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Decision For Life | Local woman goes under the knife to beat cancer gene

Jaymie Cutting and Mom 10/24/16 (Photo By: Jaymie Cutting)
Jaymie Cutting and Mom 10/24/16 (Photo By: Jaymie Cutting)
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At 37, Las Vegas local Jaymie Cutting is in her prime. She’s a wife and a mom, and she’s completely healthy.

Two years ago, when she found out her mother Cindy had a rare form of cancer, she was prepared for the tough road ahead. What she wasn’t prepared for was a decision her mother’s cancer would force her to make about her own body.

"I didn't think that I would have to make this decision, but one of the reasons it was easy was watching what my mom's been through," said Cutting.

Jaymie’s mother Cindy had Primary Peritoneal Cancer, also known as PPC. It is a rare disease similar to ovarian cancer that affects the thin lining that covers the organs in the body. It is a type of cancer that raises big, red flags for doctors.

"Peritoneal cancer has a likelihood of being due to a BRCA1 or BRCA2 mutation," said Anna Victorine, the only Genetic Counselor in Las Vegas.

Victorine specializes in cancer.

"Within the past 5 to 10, especially past 5 years, we've discovered a wealth of additional genes that can pose a risk of BC,” she said. "The BRCA1 and BRCA2 are the big players. They're the famous ones."

Widespread information about the BRCA1 mutation became available in 2005, when actress Angelina Jolie announced that she was a carrier of the gene, a defect passed down to her from her mother. Jolie elected to have both breasts removed after testing positive.

It was the same situation staring at Jaymie Cutting and her mother Cindy.

"When she got tested, she tested positive and there's a 50 percent chance that I would be positive. So, I got tested and I'm positive. The doctor told me I had up to 40 percent chance for ovarian cancer and a 40 to 80 percent chance of getting breast cancer," said Cutting.

BRCA1 is a gene everyone has in their body. Its job is to protect the body from cancer, but when the gene doesn’t work properly it can have the reverse effect.

“It controls cell division. All of our cells need to grow and divide. But, when they are growing and dividing too rapidly we can have uncontrolled cell division and that’s what causes cancer,” said Victorine.

It’s what happened to Cindy, and what could happen to Jaymie.

“That was by far the hardest, knowing she inherited this from me,” said Cindy Larson, Jaymie’s mother.

Not everyone who has the mutation will get cancer. That’s why deciding what to do next is extremely difficult. Remove perfectly healthy body parts, or take the risk of getting cancer down the line?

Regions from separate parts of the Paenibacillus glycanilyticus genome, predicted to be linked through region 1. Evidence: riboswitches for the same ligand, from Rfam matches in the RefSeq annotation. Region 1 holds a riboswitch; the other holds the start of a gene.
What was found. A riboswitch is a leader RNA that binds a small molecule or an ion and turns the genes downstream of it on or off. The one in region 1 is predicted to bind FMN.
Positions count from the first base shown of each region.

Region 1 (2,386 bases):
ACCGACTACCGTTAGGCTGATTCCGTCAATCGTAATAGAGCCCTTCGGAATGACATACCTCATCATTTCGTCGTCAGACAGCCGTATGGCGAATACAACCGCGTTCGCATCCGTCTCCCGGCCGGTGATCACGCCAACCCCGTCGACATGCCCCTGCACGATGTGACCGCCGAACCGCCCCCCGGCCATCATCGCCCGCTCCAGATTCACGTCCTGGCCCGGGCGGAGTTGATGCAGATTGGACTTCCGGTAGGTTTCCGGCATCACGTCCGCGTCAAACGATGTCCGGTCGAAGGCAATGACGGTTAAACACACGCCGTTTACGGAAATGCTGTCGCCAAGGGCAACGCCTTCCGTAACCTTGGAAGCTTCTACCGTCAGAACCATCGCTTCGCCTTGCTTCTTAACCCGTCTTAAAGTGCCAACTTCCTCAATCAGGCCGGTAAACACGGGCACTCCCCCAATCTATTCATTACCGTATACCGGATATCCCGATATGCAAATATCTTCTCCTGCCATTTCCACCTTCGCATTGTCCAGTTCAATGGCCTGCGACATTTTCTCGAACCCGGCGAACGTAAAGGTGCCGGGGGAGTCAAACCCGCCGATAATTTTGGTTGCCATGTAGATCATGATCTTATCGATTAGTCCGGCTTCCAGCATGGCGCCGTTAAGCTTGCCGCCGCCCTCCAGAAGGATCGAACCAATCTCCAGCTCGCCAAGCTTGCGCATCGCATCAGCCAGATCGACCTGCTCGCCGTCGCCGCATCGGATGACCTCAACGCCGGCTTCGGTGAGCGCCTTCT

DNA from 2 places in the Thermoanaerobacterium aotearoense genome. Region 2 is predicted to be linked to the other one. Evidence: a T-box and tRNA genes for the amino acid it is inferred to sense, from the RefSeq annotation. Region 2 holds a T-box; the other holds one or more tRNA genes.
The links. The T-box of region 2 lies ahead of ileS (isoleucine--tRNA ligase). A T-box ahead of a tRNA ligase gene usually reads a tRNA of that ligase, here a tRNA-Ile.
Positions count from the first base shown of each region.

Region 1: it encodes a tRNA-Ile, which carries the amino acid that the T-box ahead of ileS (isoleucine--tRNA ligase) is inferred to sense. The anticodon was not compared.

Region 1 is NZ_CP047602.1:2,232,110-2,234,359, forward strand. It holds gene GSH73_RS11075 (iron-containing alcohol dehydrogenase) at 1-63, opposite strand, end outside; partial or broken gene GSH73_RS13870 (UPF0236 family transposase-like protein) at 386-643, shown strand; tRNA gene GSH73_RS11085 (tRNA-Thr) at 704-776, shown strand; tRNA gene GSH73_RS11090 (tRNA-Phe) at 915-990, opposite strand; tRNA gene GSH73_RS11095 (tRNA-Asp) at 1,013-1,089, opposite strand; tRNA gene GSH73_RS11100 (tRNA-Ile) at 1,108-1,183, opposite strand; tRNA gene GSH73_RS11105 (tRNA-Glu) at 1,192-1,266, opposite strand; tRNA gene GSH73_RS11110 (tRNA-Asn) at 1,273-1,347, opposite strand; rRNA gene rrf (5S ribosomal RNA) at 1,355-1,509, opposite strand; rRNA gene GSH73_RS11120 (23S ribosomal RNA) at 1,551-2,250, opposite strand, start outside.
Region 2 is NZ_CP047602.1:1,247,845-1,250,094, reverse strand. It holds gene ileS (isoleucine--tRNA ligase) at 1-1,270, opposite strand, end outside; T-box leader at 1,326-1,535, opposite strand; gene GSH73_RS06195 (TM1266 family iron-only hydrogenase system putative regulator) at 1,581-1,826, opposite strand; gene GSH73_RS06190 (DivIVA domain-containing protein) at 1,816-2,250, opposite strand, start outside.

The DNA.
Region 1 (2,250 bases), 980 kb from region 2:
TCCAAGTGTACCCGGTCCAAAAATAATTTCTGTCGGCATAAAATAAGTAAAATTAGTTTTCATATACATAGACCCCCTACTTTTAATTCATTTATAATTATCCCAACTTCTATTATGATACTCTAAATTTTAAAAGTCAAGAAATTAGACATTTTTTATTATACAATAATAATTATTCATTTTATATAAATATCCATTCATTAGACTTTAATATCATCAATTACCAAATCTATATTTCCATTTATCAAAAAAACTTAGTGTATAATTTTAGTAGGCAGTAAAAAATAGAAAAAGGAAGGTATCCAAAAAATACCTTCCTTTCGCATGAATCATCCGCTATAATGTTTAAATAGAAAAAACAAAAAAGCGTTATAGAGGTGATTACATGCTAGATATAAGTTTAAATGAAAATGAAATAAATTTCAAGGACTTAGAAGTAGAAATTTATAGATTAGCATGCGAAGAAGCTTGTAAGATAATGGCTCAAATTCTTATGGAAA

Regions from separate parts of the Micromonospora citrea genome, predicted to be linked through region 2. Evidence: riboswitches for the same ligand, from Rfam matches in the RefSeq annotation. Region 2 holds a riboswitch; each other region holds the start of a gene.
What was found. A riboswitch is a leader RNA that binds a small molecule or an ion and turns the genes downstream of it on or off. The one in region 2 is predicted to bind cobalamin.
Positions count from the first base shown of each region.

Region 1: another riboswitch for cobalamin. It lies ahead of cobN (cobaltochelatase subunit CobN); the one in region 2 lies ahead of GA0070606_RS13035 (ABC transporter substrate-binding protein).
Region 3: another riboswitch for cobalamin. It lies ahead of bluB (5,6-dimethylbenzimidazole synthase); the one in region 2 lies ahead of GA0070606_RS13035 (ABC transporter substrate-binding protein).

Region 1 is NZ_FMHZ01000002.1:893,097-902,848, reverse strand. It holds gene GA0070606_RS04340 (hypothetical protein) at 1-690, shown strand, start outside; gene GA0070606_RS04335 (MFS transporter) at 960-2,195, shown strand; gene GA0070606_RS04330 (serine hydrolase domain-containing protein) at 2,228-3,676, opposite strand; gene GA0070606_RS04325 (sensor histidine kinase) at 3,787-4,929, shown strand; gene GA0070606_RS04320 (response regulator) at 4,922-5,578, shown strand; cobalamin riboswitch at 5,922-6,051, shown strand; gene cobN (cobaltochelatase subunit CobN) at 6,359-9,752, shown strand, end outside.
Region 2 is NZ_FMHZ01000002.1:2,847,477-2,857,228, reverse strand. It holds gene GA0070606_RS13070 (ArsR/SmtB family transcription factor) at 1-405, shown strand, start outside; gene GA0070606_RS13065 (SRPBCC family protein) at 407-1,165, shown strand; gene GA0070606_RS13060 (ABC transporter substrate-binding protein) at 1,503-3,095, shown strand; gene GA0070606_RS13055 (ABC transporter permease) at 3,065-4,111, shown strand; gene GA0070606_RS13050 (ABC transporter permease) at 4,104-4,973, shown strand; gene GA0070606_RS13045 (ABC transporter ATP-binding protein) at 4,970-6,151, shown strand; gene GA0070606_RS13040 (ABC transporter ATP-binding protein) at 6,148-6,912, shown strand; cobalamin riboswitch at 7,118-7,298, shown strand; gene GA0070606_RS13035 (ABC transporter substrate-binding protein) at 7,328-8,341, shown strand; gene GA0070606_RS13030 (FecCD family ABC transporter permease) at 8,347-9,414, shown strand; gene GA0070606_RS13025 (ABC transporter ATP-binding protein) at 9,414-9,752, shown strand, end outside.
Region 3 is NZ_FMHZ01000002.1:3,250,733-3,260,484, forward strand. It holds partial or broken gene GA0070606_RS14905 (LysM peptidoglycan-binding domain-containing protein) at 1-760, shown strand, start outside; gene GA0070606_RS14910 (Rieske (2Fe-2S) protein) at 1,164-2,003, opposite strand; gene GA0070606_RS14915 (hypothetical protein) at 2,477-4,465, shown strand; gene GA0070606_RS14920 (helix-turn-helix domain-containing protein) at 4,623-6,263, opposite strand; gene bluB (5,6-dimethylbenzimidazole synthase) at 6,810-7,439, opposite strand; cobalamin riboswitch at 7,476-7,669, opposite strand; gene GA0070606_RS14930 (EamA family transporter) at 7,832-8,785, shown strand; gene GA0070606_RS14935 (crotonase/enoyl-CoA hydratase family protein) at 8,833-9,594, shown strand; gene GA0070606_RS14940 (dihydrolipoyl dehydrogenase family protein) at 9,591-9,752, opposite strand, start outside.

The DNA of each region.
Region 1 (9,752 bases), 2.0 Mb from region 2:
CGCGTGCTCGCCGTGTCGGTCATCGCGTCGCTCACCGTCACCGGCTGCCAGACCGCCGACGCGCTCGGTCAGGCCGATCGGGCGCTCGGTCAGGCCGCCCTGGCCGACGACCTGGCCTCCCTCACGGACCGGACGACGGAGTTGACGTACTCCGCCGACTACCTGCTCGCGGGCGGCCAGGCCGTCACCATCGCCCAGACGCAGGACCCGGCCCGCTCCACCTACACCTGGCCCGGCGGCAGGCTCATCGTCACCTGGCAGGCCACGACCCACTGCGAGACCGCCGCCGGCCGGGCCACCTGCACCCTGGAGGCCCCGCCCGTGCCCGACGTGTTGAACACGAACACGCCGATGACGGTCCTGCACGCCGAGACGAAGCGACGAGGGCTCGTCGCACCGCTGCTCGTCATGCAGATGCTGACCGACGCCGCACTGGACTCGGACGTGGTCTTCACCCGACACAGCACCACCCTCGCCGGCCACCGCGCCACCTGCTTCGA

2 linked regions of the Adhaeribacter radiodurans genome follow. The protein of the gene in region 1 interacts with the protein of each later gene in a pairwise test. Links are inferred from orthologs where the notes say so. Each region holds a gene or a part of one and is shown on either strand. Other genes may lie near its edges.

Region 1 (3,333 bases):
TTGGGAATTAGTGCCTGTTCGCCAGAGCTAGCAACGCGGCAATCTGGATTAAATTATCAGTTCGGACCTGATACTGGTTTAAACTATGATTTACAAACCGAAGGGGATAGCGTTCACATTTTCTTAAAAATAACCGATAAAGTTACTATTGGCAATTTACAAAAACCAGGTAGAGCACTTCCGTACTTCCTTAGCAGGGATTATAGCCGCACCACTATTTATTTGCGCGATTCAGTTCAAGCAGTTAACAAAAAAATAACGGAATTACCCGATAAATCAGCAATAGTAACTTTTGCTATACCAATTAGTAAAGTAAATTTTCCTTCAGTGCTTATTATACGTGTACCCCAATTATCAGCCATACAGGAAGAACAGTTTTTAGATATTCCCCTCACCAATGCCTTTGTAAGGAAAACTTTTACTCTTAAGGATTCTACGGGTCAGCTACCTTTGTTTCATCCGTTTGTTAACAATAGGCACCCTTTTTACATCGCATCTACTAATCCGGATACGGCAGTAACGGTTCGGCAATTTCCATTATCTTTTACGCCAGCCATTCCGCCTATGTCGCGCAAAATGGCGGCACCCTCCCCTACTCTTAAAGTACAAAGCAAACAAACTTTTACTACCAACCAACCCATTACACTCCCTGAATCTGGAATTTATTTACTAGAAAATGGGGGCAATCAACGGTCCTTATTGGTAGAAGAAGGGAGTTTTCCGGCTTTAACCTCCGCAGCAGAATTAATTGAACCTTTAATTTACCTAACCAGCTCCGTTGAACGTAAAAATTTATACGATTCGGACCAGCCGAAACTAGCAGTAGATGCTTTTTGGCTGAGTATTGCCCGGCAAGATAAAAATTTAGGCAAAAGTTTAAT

“We know if a woman carries a BRCA1 or 2 mutation for instance, if they choose to remove their breast, they can reduce their risk of BC by over 80 percent,” said Victorine. “Some women will choose to have their ovaries and fallopian tubes removed, which is called a bi-lateral salpingo-oophorectomy. If they do that, they decrease the risk of BC by about 50 percent and they decrease their risk of ovarian cancer by 90 percent or more. So these are potentially life-saving decisions they are making.”

It was those odds that helped Jaymie make up her mind.

“I’m completely healthy. I had a hysterectomy at age 37, and now I’m considering a double mastectomy,” said Cutting. “With ovarian cancer there’s really no screening. Once you are diagnosed with it, it’s usually in an advanced stage and that’s why I wanted to get the surgery done first and then later on I might still get the mastectomy. But there are screenings that you can do to detect breast cancer at an early stage.”

Since Jaymie already had her children, her decision was a little easier to make. But not all women are that lucky, and it’s a sacrifice they have to consider.

There are other options for women who still want to become mothers down the road. Some decide to do egg preservation and then remove their ovaries. Others consider adoption.

It’s not just women who can be affected by the BRCA mutations. They can cause cancer in men as well.

“There’s an increased risk of prostate cancer, male breast cancer, pancreatic cancer, and melanoma,” said Victorine. “The best thing a man can do, if he carries one of these, is to start prostate screening earlier.”

In the end, Jaymie and her mother say they have no regrets.

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“Would you get on a plane that has a 40 to 60 percent chance of crashing? No. And that’s what made the decision easier for me. I want to eliminate that risk as much as possible,” said Cutting.

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